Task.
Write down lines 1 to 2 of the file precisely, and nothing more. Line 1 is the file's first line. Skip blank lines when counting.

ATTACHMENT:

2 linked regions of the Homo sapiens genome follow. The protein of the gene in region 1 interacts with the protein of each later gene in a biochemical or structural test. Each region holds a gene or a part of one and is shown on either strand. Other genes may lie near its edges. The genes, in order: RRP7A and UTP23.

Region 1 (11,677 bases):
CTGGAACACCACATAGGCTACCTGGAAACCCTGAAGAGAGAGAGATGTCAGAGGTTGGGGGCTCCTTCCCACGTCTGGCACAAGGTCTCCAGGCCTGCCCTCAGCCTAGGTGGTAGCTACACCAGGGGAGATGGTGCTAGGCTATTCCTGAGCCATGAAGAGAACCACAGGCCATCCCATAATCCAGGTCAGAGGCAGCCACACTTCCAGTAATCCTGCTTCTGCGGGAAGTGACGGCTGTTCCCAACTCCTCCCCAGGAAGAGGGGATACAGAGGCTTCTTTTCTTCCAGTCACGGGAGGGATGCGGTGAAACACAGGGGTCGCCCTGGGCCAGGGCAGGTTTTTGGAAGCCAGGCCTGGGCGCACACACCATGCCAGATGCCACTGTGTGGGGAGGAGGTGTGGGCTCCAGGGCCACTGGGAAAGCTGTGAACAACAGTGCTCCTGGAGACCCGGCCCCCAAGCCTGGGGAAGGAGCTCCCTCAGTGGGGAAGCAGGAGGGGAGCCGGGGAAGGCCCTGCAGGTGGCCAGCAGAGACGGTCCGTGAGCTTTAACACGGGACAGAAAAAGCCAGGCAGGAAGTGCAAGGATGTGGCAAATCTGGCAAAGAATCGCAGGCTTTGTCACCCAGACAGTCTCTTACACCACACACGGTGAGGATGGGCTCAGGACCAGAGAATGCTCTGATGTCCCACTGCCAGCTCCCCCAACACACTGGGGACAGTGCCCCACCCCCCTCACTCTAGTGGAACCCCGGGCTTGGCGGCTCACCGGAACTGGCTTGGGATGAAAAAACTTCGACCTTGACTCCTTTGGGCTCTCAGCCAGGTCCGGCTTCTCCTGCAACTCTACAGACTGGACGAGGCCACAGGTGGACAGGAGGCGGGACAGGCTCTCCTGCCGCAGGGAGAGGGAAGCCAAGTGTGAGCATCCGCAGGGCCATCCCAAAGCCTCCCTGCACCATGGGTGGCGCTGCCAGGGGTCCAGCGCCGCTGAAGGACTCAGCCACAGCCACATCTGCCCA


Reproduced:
2 linked regions of the Homo sapiens genome follow. The protein of the gene in region 1 interacts with the protein of each later gene in a biochemical or structural test. Each region holds a gene or a part of one and is shown on either strand. Other genes may lie near its edges. The genes, in order: RRP7A and UTP23.

Region 1 (11,677 bases):